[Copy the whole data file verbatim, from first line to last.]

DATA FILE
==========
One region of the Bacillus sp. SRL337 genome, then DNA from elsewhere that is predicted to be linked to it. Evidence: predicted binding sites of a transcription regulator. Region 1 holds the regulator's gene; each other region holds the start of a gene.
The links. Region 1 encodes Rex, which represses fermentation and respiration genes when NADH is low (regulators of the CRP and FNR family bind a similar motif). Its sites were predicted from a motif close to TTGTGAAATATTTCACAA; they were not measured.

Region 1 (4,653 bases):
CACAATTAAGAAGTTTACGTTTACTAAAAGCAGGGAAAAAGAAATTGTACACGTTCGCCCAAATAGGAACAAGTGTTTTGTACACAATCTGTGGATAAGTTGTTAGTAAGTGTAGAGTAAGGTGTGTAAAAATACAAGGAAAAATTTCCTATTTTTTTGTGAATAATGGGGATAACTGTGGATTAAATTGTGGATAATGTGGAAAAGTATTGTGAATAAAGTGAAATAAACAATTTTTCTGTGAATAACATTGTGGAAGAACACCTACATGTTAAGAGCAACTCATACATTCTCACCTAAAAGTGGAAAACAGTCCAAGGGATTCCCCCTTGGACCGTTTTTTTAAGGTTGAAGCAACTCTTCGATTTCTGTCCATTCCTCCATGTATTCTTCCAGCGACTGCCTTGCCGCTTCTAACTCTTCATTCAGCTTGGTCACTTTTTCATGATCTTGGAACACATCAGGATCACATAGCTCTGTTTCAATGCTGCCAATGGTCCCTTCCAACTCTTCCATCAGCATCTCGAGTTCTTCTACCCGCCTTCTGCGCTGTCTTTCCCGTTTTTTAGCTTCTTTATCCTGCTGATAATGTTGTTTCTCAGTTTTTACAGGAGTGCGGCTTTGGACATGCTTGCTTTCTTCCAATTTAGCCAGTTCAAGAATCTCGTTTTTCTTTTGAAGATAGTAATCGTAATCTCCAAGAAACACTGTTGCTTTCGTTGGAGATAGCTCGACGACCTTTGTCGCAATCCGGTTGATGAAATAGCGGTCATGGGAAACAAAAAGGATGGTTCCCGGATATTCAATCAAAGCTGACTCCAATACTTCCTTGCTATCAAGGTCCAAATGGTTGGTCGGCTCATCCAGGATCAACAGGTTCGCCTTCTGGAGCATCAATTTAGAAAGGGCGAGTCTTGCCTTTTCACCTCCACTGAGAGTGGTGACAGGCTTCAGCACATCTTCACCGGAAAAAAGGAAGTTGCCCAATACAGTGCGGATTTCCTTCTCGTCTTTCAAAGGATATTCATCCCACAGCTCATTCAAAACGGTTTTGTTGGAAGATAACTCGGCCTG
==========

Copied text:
One region of the Bacillus sp. SRL337 genome, then DNA from elsewhere that is predicted to be linked to it. Evidence: predicted binding sites of a transcription regulator. Region 1 holds the regulator's gene; each other region holds the start of a gene.
The links. Region 1 encodes Rex, which represses fermentation and respiration genes when NADH is low (regulators of the CRP and FNR family bind a similar motif). Its sites were predicted from a motif close to TTGTGAAATATTTCACAA; they were not measured.

Region 1 (4,653 bases):
CACAATTAAGAAGTTTACGTTTACTAAAAGCAGGGAAAAAGAAATTGTACACGTTCGCCCAAATAGGAACAAGTGTTTTGTACACAATCTGTGGATAAGTTGTTAGTAAGTGTAGAGTAAGGTGTGTAAAAATACAAGGAAAAATTTCCTATTTTTTTGTGAATAATGGGGATAACTGTGGATTAAATTGTGGATAATGTGGAAAAGTATTGTGAATAAAGTGAAATAAACAATTTTTCTGTGAATAACATTGTGGAAGAACACCTACATGTTAAGAGCAACTCATACATTCTCACCTAAAAGTGGAAAACAGTCCAAGGGATTCCCCCTTGGACCGTTTTTTTAAGGTTGAAGCAACTCTTCGATTTCTGTCCATTCCTCCATGTATTCTTCCAGCGACTGCCTTGCCGCTTCTAACTCTTCATTCAGCTTGGTCACTTTTTCATGATCTTGGAACACATCAGGATCACATAGCTCTGTTTCAATGCTGCCAATGGTCCCTTCCAACTCTTCCATCAGCATCTCGAGTTCTTCTACCCGCCTTCTGCGCTGTCTTTCCCGTTTTTTAGCTTCTTTATCCTGCTGATAATGTTGTTTCTCAGTTTTTACAGGAGTGCGGCTTTGGACATGCTTGCTTTCTTCCAATTTAGCCAGTTCAAGAATCTCGTTTTTCTTTTGAAGATAGTAATCGTAATCTCCAAGAAACACTGTTGCTTTCGTTGGAGATAGCTCGACGACCTTTGTCGCAATCCGGTTGATGAAATAGCGGTCATGGGAAACAAAAAGGATGGTTCCCGGATATTCAATCAAAGCTGACTCCAATACTTCCTTGCTATCAAGGTCCAAATGGTTGGTCGGCTCATCCAGGATCAACAGGTTCGCCTTCTGGAGCATCAATTTAGAAAGGGCGAGTCTTGCCTTTTCACCTCCACTGAGAGTGGTGACAGGCTTCAGCACATCTTCACCGGAAAAAAGGAAGTTGCCCAATACAGTGCGGATTTCCTTCTCGTCTTTCAAAGGATATTCATCCCACAGCTCATTCAAAACGGTTTTGTTGGAAGATAACTCGGCCTG